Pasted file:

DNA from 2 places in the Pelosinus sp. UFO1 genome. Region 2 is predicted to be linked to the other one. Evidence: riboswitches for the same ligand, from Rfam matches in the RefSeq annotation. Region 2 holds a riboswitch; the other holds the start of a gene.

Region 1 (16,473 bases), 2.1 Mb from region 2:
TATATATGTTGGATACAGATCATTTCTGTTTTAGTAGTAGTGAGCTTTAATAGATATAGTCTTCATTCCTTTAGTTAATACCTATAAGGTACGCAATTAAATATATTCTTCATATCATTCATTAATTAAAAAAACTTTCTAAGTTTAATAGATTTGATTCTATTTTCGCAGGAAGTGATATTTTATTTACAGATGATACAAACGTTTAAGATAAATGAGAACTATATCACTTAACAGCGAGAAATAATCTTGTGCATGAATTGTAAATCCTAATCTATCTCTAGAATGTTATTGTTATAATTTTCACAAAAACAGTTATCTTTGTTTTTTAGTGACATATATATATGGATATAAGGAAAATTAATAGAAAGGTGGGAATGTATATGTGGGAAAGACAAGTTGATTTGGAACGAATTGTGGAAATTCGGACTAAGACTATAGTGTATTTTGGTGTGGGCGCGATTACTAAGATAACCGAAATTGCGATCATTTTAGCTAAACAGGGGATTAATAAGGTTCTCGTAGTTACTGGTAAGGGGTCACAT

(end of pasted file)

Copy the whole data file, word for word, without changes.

DNA from 2 places in the Pelosinus sp. UFO1 genome. Region 2 is predicted to be linked to the other one. Evidence: riboswitches for the same ligand, from Rfam matches in the RefSeq annotation. Region 2 holds a riboswitch; the other holds the start of a gene.

Region 1 (16,473 bases), 2.1 Mb from region 2:
TATATATGTTGGATACAGATCATTTCTGTTTTAGTAGTAGTGAGCTTTAATAGATATAGTCTTCATTCCTTTAGTTAATACCTATAAGGTACGCAATTAAATATATTCTTCATATCATTCATTAATTAAAAAAACTTTCTAAGTTTAATAGATTTGATTCTATTTTCGCAGGAAGTGATATTTTATTTACAGATGATACAAACGTTTAAGATAAATGAGAACTATATCACTTAACAGCGAGAAATAATCTTGTGCATGAATTGTAAATCCTAATCTATCTCTAGAATGTTATTGTTATAATTTTCACAAAAACAGTTATCTTTGTTTTTTAGTGACATATATATATGGATATAAGGAAAATTAATAGAAAGGTGGGAATGTATATGTGGGAAAGACAAGTTGATTTGGAACGAATTGTGGAAATTCGGACTAAGACTATAGTGTATTTTGGTGTGGGCGCGATTACTAAGATAACCGAAATTGCGATCATTTTAGCTAAACAGGGGATTAATAAGGTTCTCGTAGTTACTGGTAAGGGGTCACAT